Perhaps it is the human tendency to seek confirmation of one’s beliefs and to strengthen one’s faith by looking to the physical that defines biblical archaeology’s challenging alliance. It might seem that there is no better way to justify belief than by unearthing artifacts from the biblical ground—to support the intangible with something tangible. But the passion that often drives faith and belief is misplaced in archaeology. Faith isn’t about and isn’t deepened by physical evidence, as we shall see.

Still, the desire for physical evidence can be so strong that some have tried to force a fit between the Bible and archaeological findings. As a result, conclusions can be reached without consideration, for example, to whether archaeological artifacts and a given Bible reference even relate to the same time period. Differing ideas of history and chronology can create mayhem with the evidence.

That passion for the Bible exists and can even be beneficial to the science of archaeology cannot be dismissed, however. After all, at the simplest level it is often the force behind the staffing and financing of archaeological excavations. At the same time, though, driven by one religious outlook or another, some archaeologists have ignored and even destroyed evidence of other cultures whose artifacts lay side by side with their objects of interest. And when emotions run deep, politics cannot be far away. If misplaced archaeological passion is a problem, political fervor adds its own land mines.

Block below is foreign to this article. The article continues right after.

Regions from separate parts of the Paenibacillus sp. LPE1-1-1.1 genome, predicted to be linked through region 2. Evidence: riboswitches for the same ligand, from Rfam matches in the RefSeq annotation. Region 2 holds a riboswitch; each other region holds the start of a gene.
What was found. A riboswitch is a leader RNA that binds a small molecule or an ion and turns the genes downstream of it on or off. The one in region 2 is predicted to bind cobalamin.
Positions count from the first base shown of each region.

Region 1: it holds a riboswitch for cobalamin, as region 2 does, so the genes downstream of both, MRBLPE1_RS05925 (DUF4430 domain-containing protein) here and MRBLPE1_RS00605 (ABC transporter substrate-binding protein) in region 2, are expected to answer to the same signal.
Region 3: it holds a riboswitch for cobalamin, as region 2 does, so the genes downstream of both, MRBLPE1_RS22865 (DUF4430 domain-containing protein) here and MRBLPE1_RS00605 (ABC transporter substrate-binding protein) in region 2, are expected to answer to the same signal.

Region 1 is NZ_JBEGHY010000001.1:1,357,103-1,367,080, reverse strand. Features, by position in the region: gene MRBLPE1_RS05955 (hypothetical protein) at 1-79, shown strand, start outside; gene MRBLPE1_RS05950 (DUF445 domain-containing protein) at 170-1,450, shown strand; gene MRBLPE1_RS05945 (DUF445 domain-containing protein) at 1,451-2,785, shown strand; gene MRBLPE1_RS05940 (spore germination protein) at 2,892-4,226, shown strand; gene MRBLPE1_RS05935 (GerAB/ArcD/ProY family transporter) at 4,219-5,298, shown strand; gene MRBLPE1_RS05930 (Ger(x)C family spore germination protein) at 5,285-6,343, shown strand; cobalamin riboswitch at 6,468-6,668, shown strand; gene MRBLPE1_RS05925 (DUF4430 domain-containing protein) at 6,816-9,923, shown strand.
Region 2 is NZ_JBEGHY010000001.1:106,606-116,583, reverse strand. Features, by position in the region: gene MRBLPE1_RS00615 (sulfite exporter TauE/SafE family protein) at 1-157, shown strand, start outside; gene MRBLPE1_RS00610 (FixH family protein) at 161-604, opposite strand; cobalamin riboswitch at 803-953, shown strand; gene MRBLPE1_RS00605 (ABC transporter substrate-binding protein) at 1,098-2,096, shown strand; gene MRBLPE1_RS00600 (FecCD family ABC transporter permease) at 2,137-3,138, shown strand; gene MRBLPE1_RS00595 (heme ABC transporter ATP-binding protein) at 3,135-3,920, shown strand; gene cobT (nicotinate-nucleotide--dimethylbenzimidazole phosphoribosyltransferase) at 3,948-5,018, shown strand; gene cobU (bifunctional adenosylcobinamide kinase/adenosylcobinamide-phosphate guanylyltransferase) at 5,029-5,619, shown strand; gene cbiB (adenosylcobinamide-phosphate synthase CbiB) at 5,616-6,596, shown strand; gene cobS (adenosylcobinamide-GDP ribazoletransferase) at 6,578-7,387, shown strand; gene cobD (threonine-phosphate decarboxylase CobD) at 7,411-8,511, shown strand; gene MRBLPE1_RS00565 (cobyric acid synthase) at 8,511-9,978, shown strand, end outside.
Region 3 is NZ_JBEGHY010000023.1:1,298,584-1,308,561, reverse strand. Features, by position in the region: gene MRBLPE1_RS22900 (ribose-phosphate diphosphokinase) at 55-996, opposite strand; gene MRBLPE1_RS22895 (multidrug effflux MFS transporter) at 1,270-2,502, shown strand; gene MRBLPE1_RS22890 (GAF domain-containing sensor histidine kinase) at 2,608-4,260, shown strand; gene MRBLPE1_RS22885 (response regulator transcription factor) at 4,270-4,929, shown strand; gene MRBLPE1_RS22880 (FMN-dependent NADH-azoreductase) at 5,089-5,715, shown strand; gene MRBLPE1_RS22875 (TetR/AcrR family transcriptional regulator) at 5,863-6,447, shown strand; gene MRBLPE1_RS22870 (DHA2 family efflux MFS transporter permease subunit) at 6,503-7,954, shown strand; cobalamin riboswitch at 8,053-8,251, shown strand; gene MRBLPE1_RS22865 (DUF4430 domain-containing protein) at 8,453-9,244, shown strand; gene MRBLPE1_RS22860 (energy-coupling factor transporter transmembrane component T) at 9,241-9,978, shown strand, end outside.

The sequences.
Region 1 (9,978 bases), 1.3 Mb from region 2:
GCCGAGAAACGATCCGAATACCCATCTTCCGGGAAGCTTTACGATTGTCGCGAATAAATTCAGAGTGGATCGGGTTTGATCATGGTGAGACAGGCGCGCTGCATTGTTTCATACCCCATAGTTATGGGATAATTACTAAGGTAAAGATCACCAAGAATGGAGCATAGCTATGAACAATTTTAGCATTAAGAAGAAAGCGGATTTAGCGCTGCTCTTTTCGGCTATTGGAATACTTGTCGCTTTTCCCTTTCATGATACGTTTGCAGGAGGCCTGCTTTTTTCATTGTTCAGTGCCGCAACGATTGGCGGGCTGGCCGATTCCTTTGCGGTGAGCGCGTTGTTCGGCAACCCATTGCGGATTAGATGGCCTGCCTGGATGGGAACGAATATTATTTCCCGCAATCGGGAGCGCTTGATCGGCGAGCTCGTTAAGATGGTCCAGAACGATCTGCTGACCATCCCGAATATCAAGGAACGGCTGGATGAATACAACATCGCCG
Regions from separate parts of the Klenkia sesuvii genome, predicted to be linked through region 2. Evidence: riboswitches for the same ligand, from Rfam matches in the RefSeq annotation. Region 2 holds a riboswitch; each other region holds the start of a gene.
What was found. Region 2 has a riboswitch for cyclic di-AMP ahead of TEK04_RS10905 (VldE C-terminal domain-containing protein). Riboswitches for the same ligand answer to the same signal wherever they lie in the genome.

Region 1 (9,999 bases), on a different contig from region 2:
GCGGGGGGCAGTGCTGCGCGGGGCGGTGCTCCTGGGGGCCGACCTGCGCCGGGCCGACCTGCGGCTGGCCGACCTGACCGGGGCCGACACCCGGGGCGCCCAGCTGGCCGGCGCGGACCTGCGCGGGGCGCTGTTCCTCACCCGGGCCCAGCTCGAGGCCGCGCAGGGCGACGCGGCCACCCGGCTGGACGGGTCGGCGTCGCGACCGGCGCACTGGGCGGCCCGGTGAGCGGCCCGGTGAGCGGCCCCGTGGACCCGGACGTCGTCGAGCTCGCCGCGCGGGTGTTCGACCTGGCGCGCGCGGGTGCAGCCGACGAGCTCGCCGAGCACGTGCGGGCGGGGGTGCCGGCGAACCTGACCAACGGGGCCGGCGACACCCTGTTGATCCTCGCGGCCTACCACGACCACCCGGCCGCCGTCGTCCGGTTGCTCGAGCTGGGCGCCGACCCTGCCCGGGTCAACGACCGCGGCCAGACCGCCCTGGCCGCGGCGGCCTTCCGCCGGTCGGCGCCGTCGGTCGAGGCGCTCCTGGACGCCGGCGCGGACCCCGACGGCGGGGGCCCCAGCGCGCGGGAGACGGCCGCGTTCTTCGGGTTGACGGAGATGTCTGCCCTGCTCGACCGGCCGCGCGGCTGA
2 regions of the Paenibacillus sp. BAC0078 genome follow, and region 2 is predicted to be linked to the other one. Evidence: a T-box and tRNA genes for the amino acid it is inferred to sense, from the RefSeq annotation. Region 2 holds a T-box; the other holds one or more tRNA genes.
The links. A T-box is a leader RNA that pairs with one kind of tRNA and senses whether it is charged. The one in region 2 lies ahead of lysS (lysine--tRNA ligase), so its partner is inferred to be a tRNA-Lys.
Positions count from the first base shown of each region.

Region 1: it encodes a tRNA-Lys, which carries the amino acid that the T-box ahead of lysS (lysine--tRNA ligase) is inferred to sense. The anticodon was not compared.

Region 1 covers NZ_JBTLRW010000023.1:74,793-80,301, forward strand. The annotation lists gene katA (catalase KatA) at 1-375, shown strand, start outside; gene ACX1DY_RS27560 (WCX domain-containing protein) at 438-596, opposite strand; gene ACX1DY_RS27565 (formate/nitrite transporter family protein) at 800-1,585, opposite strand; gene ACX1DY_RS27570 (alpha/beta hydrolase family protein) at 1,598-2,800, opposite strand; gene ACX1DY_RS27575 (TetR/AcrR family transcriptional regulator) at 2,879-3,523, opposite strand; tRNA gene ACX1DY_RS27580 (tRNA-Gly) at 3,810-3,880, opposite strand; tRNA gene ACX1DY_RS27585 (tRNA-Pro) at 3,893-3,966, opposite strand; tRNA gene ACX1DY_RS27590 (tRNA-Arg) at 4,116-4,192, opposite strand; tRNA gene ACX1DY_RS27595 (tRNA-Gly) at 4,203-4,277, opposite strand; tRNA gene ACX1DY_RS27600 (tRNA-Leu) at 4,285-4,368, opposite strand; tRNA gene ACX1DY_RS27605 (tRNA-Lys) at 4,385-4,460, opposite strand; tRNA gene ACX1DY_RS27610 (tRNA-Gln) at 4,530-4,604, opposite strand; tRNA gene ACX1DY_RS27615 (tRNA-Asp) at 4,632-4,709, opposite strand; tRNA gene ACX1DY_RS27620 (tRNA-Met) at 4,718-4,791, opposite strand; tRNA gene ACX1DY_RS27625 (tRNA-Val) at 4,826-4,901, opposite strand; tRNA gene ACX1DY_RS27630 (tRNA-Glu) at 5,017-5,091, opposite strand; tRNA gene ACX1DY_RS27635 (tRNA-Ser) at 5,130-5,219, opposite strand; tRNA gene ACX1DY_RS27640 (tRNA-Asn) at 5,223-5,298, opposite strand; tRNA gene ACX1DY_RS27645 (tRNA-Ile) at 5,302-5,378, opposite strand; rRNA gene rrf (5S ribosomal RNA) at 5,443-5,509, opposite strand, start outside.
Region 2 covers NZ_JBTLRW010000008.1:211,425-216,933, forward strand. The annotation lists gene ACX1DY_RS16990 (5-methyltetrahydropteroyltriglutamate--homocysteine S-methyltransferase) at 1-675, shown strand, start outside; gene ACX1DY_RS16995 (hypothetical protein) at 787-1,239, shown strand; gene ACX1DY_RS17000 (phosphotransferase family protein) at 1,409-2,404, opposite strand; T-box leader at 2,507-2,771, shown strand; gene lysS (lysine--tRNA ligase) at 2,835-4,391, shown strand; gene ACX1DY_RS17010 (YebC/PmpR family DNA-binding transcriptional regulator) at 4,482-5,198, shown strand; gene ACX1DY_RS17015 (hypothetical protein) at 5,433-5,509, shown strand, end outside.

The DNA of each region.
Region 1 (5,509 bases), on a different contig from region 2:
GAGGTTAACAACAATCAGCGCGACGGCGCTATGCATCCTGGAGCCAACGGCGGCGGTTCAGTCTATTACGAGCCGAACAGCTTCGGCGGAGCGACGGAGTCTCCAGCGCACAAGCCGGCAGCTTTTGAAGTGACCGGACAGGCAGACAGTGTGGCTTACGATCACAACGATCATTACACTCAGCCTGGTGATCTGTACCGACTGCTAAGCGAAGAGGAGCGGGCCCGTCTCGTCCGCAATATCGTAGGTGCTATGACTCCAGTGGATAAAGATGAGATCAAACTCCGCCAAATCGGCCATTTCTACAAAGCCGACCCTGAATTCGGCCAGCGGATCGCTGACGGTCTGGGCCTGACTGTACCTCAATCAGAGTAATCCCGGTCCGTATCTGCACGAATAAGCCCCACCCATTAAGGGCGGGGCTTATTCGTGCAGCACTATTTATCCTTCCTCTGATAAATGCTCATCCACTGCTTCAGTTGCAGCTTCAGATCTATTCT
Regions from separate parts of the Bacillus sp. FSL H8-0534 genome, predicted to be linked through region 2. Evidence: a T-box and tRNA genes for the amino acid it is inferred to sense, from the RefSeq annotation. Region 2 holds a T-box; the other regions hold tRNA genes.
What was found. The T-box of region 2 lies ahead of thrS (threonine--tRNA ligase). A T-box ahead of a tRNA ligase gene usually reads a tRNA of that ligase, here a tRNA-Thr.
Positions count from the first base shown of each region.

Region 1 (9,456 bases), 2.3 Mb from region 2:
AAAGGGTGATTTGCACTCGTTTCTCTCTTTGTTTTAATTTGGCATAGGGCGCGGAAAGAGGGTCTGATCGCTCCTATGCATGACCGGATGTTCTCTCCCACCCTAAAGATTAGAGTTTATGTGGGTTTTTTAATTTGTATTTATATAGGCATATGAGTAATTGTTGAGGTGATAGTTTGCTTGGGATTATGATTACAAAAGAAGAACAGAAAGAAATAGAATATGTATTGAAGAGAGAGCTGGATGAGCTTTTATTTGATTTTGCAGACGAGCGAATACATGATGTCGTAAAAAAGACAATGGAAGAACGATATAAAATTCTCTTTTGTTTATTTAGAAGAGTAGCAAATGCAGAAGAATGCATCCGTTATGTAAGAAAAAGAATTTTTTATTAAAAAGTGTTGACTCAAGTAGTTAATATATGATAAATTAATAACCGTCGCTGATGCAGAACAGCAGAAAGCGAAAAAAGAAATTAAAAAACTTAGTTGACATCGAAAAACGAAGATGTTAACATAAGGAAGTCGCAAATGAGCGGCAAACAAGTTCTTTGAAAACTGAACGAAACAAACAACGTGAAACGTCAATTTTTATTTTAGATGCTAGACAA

Driven by one religious outlook or another, some archaeologists have ignored and even destroyed evidence of other cultures. 

A Matter of Interpretation 

As a science, archaeology depends on the interpretation of information to establish a historical fact. Without historical markers provided by written records, it must rely on artifacts and, most often, on the presence of various types of pottery. As changes in pottery are observed, so dates can be set. Otherwise it is a matter of dating the successive destructions of cities or towns, once again in light of other historic records. Yet even these forms of evidence can give rise to different interpretations and hence different dating.